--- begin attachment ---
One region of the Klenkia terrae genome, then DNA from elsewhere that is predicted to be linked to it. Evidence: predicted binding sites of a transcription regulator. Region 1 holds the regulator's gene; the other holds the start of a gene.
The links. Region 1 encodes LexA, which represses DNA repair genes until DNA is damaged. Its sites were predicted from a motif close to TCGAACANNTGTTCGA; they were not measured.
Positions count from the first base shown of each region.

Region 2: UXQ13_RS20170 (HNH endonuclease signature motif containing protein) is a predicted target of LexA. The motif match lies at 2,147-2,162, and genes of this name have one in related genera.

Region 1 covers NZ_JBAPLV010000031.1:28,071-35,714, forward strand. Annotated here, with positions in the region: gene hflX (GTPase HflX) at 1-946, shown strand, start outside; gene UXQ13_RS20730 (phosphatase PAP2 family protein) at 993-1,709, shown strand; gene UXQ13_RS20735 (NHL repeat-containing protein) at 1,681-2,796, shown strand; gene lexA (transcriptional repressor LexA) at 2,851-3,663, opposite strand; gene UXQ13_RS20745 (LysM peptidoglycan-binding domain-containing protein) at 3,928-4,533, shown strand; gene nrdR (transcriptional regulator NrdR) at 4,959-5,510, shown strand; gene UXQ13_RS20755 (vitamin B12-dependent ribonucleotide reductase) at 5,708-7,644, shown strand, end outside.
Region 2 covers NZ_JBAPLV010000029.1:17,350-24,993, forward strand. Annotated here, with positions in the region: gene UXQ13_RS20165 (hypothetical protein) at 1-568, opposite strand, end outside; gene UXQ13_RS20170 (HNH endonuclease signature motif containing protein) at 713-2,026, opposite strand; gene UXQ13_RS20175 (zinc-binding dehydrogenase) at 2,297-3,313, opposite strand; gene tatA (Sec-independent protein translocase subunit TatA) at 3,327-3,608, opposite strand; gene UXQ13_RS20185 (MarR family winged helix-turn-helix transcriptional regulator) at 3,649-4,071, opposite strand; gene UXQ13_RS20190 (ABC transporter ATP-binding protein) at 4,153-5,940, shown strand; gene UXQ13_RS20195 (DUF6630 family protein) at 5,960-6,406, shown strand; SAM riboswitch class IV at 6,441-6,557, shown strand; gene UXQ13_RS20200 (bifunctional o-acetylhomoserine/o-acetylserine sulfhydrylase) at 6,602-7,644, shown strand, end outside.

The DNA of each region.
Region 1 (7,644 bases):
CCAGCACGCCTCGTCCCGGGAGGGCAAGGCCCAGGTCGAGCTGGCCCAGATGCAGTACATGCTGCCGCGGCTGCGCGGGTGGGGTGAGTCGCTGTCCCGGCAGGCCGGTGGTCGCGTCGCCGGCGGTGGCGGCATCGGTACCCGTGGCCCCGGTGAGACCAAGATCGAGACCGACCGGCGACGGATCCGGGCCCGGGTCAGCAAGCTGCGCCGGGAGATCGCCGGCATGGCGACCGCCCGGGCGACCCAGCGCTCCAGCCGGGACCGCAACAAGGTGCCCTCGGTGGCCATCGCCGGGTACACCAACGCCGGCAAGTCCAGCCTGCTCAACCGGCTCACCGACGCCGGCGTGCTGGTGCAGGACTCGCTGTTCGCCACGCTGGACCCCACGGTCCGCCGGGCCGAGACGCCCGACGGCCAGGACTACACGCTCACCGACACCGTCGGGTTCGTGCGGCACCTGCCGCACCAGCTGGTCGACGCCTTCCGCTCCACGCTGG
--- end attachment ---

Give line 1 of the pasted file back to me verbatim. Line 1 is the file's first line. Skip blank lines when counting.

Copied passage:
One region of the Klenkia terrae genome, then DNA from elsewhere that is predicted to be linked to it. Evidence: predicted binding sites of a transcription regulator. Region 1 holds the regulator's gene; the other holds the start of a gene.